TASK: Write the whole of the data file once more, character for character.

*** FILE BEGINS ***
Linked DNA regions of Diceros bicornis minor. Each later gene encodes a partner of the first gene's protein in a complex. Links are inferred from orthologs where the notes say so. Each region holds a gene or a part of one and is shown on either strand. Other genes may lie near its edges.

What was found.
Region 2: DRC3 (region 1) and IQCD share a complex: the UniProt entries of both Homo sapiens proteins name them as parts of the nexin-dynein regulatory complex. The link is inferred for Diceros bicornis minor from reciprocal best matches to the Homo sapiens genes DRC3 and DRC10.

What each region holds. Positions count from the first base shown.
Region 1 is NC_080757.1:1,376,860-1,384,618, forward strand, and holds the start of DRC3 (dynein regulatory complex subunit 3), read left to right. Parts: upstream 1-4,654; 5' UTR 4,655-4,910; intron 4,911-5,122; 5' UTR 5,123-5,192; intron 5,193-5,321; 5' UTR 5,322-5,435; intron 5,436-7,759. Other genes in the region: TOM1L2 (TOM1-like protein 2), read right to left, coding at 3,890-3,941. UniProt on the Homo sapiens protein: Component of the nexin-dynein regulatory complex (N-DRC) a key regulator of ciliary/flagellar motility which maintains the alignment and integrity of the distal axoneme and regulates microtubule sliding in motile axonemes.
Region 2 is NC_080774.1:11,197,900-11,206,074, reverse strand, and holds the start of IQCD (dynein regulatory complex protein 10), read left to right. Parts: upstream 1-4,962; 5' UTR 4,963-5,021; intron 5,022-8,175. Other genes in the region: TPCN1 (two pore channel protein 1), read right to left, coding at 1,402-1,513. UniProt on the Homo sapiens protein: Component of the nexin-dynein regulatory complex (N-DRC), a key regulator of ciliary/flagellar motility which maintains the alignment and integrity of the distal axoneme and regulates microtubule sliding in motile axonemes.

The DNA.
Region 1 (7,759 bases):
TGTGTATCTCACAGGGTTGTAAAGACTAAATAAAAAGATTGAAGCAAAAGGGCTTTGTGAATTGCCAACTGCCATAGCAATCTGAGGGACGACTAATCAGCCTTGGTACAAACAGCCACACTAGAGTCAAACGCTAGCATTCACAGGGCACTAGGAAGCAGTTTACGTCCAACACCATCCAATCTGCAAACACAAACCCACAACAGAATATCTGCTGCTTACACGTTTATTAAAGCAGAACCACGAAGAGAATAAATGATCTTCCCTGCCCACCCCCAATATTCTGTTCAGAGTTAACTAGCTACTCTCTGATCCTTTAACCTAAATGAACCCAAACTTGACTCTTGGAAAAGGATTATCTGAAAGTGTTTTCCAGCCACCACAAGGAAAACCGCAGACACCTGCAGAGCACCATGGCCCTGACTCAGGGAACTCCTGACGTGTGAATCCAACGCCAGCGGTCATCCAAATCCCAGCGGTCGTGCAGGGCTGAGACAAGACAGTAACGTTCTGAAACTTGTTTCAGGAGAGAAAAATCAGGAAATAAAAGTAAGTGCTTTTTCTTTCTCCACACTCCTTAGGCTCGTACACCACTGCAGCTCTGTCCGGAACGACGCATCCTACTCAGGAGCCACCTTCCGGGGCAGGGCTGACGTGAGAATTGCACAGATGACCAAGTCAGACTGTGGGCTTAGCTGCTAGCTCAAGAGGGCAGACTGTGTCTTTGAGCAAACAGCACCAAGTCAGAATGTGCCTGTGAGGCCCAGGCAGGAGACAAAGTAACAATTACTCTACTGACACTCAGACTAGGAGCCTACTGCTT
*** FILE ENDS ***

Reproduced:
Linked DNA regions of Diceros bicornis minor. Each later gene encodes a partner of the first gene's protein in a complex. Links are inferred from orthologs where the notes say so. Each region holds a gene or a part of one and is shown on either strand. Other genes may lie near its edges.

What was found.
Region 2: DRC3 (region 1) and IQCD share a complex: the UniProt entries of both Homo sapiens proteins name them as parts of the nexin-dynein regulatory complex. The link is inferred for Diceros bicornis minor from reciprocal best matches to the Homo sapiens genes DRC3 and DRC10.

What each region holds. Positions count from the first base shown.
Region 1 is NC_080757.1:1,376,860-1,384,618, forward strand, and holds the start of DRC3 (dynein regulatory complex subunit 3), read left to right. Parts: upstream 1-4,654; 5' UTR 4,655-4,910; intron 4,911-5,122; 5' UTR 5,123-5,192; intron 5,193-5,321; 5' UTR 5,322-5,435; intron 5,436-7,759. Other genes in the region: TOM1L2 (TOM1-like protein 2), read right to left, coding at 3,890-3,941. UniProt on the Homo sapiens protein: Component of the nexin-dynein regulatory complex (N-DRC) a key regulator of ciliary/flagellar motility which maintains the alignment and integrity of the distal axoneme and regulates microtubule sliding in motile axonemes.
Region 2 is NC_080774.1:11,197,900-11,206,074, reverse strand, and holds the start of IQCD (dynein regulatory complex protein 10), read left to right. Parts: upstream 1-4,962; 5' UTR 4,963-5,021; intron 5,022-8,175. Other genes in the region: TPCN1 (two pore channel protein 1), read right to left, coding at 1,402-1,513. UniProt on the Homo sapiens protein: Component of the nexin-dynein regulatory complex (N-DRC), a key regulator of ciliary/flagellar motility which maintains the alignment and integrity of the distal axoneme and regulates microtubule sliding in motile axonemes.

The DNA.
Region 1 (7,759 bases):
TGTGTATCTCACAGGGTTGTAAAGACTAAATAAAAAGATTGAAGCAAAAGGGCTTTGTGAATTGCCAACTGCCATAGCAATCTGAGGGACGACTAATCAGCCTTGGTACAAACAGCCACACTAGAGTCAAACGCTAGCATTCACAGGGCACTAGGAAGCAGTTTACGTCCAACACCATCCAATCTGCAAACACAAACCCACAACAGAATATCTGCTGCTTACACGTTTATTAAAGCAGAACCACGAAGAGAATAAATGATCTTCCCTGCCCACCCCCAATATTCTGTTCAGAGTTAACTAGCTACTCTCTGATCCTTTAACCTAAATGAACCCAAACTTGACTCTTGGAAAAGGATTATCTGAAAGTGTTTTCCAGCCACCACAAGGAAAACCGCAGACACCTGCAGAGCACCATGGCCCTGACTCAGGGAACTCCTGACGTGTGAATCCAACGCCAGCGGTCATCCAAATCCCAGCGGTCGTGCAGGGCTGAGACAAGACAGTAACGTTCTGAAACTTGTTTCAGGAGAGAAAAATCAGGAAATAAAAGTAAGTGCTTTTTCTTTCTCCACACTCCTTAGGCTCGTACACCACTGCAGCTCTGTCCGGAACGACGCATCCTACTCAGGAGCCACCTTCCGGGGCAGGGCTGACGTGAGAATTGCACAGATGACCAAGTCAGACTGTGGGCTTAGCTGCTAGCTCAAGAGGGCAGACTGTGTCTTTGAGCAAACAGCACCAAGTCAGAATGTGCCTGTGAGGCCCAGGCAGGAGACAAAGTAACAATTACTCTACTGACACTCAGACTAGGAGCCTACTGCTT